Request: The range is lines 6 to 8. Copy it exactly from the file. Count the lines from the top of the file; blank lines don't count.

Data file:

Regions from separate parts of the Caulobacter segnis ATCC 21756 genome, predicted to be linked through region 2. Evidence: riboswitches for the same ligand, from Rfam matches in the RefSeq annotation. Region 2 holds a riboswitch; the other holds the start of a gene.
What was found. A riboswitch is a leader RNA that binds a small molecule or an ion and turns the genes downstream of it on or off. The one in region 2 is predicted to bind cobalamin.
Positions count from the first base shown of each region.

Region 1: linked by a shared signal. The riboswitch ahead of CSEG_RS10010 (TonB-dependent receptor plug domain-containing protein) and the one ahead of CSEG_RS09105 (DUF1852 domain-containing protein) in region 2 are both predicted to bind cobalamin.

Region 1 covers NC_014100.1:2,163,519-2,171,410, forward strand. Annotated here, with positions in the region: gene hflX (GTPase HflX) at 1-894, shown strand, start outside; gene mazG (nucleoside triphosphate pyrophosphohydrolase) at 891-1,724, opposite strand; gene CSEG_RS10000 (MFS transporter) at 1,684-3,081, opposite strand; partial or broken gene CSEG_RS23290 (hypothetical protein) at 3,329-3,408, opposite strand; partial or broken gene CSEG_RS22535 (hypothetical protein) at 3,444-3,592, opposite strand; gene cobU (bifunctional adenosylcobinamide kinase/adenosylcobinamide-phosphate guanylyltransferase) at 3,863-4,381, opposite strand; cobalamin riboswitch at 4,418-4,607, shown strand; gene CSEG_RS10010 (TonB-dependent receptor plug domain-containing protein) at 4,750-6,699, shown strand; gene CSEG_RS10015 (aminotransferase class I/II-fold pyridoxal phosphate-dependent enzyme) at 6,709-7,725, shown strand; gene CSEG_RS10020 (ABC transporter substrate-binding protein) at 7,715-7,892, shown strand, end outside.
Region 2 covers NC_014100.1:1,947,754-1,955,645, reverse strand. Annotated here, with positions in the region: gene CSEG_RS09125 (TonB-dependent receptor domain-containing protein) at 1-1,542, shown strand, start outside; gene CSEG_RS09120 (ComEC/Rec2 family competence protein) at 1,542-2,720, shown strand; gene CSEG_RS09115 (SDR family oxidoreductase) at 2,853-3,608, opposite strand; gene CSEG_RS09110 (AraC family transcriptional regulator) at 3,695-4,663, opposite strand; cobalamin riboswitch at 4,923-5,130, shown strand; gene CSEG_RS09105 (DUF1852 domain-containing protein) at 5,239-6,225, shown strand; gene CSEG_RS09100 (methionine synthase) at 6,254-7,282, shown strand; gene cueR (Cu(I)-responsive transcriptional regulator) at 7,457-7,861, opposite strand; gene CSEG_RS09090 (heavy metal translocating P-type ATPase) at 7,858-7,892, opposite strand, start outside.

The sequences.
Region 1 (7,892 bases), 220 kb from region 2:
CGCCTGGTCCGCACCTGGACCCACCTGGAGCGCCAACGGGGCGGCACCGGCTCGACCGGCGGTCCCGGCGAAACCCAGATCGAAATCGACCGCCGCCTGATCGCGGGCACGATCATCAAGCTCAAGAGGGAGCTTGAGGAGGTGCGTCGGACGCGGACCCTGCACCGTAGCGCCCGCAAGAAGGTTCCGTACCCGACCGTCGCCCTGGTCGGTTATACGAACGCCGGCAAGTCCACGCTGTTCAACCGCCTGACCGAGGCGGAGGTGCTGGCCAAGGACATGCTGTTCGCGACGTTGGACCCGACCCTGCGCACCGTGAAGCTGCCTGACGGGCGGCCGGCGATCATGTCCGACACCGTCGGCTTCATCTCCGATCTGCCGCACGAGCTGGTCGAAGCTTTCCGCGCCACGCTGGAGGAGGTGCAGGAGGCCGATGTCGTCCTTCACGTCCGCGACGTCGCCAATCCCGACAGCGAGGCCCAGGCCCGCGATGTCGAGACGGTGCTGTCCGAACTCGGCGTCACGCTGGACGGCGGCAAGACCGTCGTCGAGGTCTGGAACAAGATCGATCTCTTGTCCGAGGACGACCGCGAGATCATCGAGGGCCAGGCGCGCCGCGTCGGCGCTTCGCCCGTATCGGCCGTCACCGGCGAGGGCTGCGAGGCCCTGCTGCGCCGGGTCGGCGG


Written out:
Region 2 covers NC_014100.1:1,947,754-1,955,645, reverse strand. Annotated here, with positions in the region: gene CSEG_RS09125 (TonB-dependent receptor domain-containing protein) at 1-1,542, shown strand, start outside; gene CSEG_RS09120 (ComEC/Rec2 family competence protein) at 1,542-2,720, shown strand; gene CSEG_RS09115 (SDR family oxidoreductase) at 2,853-3,608, opposite strand; gene CSEG_RS09110 (AraC family transcriptional regulator) at 3,695-4,663, opposite strand; cobalamin riboswitch at 4,923-5,130, shown strand; gene CSEG_RS09105 (DUF1852 domain-containing protein) at 5,239-6,225, shown strand; gene CSEG_RS09100 (methionine synthase) at 6,254-7,282, shown strand; gene cueR (Cu(I)-responsive transcriptional regulator) at 7,457-7,861, opposite strand; gene CSEG_RS09090 (heavy metal translocating P-type ATPase) at 7,858-7,892, opposite strand, start outside.

The sequences.
Region 1 (7,892 bases), 220 kb from region 2: